John Edwards, We Hardly Knew Ye

by Jeff Siegel

For years, the Democratic Party desperately wanted to run a white male from the South for president. Party leaders saw the strategy as a chance to cut into the Republicans' post-Civil Rights era stranglehold on the region.

And, in fact, the only two Democrats to live in the White House since Lyndon Johnson have been white Southern men – Jimmy Carter in 1976 and Bill Clinton in 1992 and 1996. (Though whether that helped them get elected is problematical – Carter carried most of the South, but Clinton only a couple of key states.)

So why didn't the Democrats take to John Edwards this year? He's a white male Southerner who was the party's nominee for vice president in 2004. He's an articulate example of the party's working-class roots, someone whose father was a mill worker and whose mother delivered mail.

Yet his primary performance has been woeful, never getting more than 18 percent of the vote. He did better in Iowa, finishing second ahead of Hillary Clinton with a 30 percent caucus performance, but the media were so busy crowning Barack Obama that hardly anyone noticed. The latest disappointment? Saturday in South Carolina, where former Senator Edwards was third in a state that should have done him better.

In this, we can see the continuing transformation of the Democratic Party of the New Deal and the Fair Deal to its post-modern persona as the party of Let's Make a Deal, and especially with anyone who will contribute to the party's candidates. Edwards, though not a liberal in the classic Democratic Party sense, at least understands that the party must represent working people, minorities, and women – in other words, everyone who doesn't benefit from a George Bush tax cut. Here's what Edwards said in a speech from the fall of 2007:

Here's the truth: the system in Washington is broken. Money is corrupting our democracy. Lobbyists and the special interests they represent are pouring millions of dollars into the system, and stopping the change we need dead in its tracks.
Somehow, I can't see Sen. Clinton (D-NY) saying that. Not even she is that much of a hypocrite.

Edwards' third place in South Carolina dooms his campaign, if only because it will give the media an excuse to ignore him. It also means that the Democrats will probably nominate Clinton – as much as it pains me to write those words. Sen. Obama (D-IL), for all his success (which isn't as much as Jesse Jackson had in 1988, not that anyone in the media knows this), remains a black man in a country where that is still a severe handicap. Just ask Tennessee's Harold Ford. The New York Times and The Washington Post can write as much as they want about how race doesn't matter in 2008, but they're not kidding anyone who lives outside the Beltway.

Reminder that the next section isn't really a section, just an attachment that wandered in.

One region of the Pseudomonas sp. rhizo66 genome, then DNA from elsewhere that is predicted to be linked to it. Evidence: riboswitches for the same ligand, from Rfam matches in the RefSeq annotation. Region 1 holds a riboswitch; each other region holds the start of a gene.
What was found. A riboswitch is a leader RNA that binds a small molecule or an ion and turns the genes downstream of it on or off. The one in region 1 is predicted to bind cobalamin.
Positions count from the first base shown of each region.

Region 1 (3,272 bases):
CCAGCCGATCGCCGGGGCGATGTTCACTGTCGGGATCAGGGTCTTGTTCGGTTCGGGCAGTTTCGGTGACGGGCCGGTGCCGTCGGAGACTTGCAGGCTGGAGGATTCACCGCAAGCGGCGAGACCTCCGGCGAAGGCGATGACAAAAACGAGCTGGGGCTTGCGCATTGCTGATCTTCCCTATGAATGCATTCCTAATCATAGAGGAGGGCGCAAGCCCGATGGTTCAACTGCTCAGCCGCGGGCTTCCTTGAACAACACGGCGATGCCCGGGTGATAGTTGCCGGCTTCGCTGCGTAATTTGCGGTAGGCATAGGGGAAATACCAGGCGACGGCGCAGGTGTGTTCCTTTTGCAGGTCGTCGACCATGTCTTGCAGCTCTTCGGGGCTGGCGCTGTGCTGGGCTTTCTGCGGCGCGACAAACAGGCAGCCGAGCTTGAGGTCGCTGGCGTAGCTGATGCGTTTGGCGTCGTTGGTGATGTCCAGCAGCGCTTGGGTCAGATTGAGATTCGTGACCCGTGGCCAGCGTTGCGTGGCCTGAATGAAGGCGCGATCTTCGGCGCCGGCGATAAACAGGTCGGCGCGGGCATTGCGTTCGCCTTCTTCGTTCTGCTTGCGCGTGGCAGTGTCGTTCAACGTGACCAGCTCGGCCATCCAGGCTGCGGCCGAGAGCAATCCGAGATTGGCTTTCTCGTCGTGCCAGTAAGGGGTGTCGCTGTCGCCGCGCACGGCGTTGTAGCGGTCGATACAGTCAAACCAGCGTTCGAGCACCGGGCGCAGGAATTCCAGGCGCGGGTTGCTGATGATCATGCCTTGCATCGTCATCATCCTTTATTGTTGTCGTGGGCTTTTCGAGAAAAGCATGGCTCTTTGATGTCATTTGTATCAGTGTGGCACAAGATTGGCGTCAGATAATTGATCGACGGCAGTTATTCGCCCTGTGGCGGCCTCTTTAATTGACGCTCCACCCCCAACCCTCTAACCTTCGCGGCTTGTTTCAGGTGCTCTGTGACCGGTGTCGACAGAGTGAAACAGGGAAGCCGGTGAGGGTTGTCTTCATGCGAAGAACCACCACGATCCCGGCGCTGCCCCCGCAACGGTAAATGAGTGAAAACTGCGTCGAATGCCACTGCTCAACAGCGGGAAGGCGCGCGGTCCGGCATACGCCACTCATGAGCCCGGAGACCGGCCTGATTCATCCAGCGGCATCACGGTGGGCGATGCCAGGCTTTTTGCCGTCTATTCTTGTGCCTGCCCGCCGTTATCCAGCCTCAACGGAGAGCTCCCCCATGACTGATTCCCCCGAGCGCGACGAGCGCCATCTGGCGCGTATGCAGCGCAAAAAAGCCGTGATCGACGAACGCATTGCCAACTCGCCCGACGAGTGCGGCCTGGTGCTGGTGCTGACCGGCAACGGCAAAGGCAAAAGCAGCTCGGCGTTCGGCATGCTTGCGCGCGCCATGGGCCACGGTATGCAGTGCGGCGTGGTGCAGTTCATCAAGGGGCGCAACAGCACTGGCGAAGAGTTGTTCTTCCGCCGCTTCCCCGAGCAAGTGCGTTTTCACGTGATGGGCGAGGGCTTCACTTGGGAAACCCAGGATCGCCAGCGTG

Edwards was the last best hope for what was left of the old Democratic Party. Those of us who still believe in those values will have to find another home. There is no room for us in Clinton's party, with its sweetheart deals with lobbyists, its wink, wink, nudge, nudge with robber barons like Rupert Murdoch, and its decision by focus group.

And, to be honest, they don't want us anyway. We remind them too much of what they used to be, and how they have betrayed that legacy.

For those who want more background on the campaign, please check these archival posts:
(Photo of former Senator John Edwards at an appearance in Miami, FL in June of 2007 by Alex de Carvalho of Miami via Flickr, using a Creative Commons License.)

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John Charles said...

Finally signed up to this blog...! Can't hide behind anonymous posts any more.....

I'm not convinced Obama's race is going to be an insurmountable obstacle. That stated, I do find it astonishing that apparently Bill and Hillary felt that race baiting was somehow a winning tactic. Toni Morrison must have been shocked to see "America's first black President" out there trying to pull a Harold Ford on ole Obama. Speaking of Harold, the GOP ad against Harold JR worked as much as anything because of the baggage the Ford family carries in Tennessee. Barack has no where near that kind of problem.

The Kennedy endorsement today at American University is very big news. Ted Kennedy's support means instant access to logistical and financial support and assure that Obama can now go the distance.

Jeff Siegel said...

I'll say the same thing here I say everywhere -- I hope you're right about the color of Obama's skin not being a factor. I don't think you are, but I hope you are.

That said, Obama has other problems that will show up if he gets the nomination -- his inexperience, his waffling on the war, and his membership in the Republican Lite Club.

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